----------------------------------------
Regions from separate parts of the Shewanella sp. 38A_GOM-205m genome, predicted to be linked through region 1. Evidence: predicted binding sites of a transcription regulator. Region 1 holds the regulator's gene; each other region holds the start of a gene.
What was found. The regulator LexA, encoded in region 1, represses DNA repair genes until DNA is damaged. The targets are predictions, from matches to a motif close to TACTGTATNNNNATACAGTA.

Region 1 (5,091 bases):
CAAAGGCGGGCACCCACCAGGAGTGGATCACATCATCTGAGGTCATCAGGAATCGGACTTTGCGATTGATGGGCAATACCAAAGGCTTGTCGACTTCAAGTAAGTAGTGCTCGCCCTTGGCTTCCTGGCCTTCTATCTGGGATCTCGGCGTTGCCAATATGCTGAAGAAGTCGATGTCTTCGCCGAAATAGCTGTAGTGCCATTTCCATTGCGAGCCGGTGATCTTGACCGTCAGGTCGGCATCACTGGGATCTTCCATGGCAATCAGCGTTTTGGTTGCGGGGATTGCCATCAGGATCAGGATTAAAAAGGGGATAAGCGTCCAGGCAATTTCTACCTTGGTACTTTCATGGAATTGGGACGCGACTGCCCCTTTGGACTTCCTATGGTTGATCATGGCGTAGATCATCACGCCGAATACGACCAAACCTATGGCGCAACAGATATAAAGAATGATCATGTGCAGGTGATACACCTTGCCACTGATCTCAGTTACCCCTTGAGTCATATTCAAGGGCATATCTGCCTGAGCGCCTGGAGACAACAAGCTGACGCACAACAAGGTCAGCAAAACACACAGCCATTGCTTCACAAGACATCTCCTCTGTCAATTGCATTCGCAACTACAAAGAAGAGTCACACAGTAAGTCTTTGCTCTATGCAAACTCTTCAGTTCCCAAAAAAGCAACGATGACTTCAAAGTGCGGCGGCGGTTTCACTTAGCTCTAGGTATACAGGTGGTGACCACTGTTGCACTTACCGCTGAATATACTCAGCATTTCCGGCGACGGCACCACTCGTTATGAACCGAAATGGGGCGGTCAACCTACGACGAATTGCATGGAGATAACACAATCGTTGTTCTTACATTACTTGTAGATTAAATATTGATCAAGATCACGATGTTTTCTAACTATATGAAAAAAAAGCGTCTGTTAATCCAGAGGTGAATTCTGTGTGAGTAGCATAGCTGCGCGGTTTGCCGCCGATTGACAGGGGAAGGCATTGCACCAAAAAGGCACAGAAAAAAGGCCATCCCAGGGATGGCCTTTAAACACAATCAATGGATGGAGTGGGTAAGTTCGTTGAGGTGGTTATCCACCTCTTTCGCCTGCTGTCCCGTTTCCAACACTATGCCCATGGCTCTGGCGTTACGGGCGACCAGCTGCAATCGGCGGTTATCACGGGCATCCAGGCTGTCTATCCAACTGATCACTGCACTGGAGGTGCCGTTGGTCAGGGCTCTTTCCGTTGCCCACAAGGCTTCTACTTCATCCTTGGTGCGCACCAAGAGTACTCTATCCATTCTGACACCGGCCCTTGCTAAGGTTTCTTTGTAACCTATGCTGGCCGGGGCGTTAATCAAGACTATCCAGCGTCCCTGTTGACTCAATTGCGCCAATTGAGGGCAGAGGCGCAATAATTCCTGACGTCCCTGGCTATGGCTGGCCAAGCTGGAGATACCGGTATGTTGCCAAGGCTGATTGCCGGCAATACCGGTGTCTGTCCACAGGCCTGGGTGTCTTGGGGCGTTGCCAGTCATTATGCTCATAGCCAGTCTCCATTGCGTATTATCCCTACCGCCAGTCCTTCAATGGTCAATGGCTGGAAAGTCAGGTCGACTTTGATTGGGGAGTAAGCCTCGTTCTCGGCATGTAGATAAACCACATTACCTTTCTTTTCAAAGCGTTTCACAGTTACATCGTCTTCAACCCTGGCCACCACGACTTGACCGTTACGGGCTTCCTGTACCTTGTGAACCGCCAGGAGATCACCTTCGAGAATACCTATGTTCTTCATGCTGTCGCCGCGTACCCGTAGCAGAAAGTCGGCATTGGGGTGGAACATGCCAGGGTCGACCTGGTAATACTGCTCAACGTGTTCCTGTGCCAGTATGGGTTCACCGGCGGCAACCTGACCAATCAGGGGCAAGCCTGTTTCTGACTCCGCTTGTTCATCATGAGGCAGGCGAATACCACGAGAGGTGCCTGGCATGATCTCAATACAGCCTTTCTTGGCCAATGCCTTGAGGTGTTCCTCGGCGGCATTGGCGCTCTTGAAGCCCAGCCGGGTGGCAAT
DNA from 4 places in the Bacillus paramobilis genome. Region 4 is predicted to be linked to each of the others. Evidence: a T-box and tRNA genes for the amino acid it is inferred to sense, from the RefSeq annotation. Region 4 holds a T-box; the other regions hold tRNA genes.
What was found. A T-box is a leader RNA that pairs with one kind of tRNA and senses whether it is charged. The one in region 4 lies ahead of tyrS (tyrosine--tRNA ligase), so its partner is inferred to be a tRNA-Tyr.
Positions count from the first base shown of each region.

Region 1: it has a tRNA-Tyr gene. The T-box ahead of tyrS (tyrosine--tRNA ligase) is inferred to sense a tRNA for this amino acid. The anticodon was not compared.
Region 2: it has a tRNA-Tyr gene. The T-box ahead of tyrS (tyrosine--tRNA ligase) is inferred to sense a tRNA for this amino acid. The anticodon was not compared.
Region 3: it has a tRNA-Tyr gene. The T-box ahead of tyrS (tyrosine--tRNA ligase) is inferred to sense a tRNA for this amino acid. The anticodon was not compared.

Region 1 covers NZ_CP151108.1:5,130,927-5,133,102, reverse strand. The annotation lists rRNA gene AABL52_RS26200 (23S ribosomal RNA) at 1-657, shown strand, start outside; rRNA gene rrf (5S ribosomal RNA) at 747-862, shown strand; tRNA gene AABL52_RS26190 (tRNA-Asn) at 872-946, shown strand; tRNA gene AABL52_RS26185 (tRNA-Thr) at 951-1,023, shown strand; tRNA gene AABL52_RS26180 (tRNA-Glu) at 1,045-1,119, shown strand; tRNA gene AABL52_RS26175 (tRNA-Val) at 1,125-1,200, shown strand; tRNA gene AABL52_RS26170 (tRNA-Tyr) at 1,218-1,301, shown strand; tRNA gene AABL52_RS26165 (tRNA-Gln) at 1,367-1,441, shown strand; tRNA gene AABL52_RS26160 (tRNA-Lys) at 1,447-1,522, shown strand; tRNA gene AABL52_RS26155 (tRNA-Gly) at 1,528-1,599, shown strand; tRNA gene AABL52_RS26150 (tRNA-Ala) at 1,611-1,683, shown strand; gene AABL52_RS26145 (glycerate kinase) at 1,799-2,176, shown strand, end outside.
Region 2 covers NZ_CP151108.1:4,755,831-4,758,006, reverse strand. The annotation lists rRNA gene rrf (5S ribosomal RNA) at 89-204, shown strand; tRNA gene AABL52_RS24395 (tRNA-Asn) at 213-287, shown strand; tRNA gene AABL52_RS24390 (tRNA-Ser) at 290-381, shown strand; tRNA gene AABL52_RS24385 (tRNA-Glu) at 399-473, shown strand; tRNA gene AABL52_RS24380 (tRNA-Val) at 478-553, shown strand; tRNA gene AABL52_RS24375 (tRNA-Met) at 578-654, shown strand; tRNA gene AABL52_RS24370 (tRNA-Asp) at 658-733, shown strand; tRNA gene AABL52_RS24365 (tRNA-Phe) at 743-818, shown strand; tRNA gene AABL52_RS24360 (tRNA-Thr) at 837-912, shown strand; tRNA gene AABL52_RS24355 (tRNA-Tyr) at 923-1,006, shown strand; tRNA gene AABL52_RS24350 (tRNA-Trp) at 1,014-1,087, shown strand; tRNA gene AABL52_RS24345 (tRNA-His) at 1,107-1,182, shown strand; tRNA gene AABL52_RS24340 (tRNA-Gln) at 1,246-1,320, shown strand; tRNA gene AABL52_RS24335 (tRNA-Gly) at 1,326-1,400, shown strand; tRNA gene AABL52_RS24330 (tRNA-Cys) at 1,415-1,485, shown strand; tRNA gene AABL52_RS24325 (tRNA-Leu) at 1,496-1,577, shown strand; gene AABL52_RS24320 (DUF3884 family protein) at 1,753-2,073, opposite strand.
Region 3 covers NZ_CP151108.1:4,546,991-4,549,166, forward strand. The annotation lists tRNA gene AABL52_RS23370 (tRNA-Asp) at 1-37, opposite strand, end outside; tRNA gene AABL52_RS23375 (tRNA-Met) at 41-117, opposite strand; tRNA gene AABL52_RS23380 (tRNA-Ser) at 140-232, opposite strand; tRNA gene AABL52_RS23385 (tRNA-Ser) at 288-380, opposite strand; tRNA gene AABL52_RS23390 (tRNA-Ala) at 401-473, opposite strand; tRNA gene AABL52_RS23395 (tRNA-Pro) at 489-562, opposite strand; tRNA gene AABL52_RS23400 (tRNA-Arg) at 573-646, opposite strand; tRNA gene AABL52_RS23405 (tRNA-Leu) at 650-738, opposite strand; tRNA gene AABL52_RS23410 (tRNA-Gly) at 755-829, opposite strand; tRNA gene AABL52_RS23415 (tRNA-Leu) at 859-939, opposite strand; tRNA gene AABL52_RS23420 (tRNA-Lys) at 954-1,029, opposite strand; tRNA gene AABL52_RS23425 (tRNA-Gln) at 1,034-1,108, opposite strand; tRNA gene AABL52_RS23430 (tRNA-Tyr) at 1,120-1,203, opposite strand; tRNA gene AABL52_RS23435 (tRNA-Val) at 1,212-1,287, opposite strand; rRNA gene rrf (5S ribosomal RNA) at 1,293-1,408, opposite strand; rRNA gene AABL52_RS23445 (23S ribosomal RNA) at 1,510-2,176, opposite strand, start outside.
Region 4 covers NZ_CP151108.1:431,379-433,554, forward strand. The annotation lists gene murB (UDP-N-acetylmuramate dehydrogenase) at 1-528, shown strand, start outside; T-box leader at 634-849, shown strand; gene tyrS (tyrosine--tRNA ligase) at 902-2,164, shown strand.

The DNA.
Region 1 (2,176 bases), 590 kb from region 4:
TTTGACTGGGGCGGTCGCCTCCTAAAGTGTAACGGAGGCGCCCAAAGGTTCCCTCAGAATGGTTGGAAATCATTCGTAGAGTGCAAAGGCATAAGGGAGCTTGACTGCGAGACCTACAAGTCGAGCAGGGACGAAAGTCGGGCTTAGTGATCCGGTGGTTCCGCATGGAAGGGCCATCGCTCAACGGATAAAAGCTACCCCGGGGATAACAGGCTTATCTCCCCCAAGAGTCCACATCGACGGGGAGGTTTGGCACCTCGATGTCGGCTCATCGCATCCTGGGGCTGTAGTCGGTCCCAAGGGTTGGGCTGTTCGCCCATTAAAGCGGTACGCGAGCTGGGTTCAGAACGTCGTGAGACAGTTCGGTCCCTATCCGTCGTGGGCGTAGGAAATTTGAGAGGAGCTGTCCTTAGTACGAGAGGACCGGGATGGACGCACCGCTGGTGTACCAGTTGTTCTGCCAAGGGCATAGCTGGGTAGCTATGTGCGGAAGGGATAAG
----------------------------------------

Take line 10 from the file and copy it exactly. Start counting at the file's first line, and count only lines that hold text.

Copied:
Region 3: it has a tRNA-Tyr gene. The T-box ahead of tyrS (tyrosine--tRNA ligase) is inferred to sense a tRNA for this amino acid. The anticodon was not compared.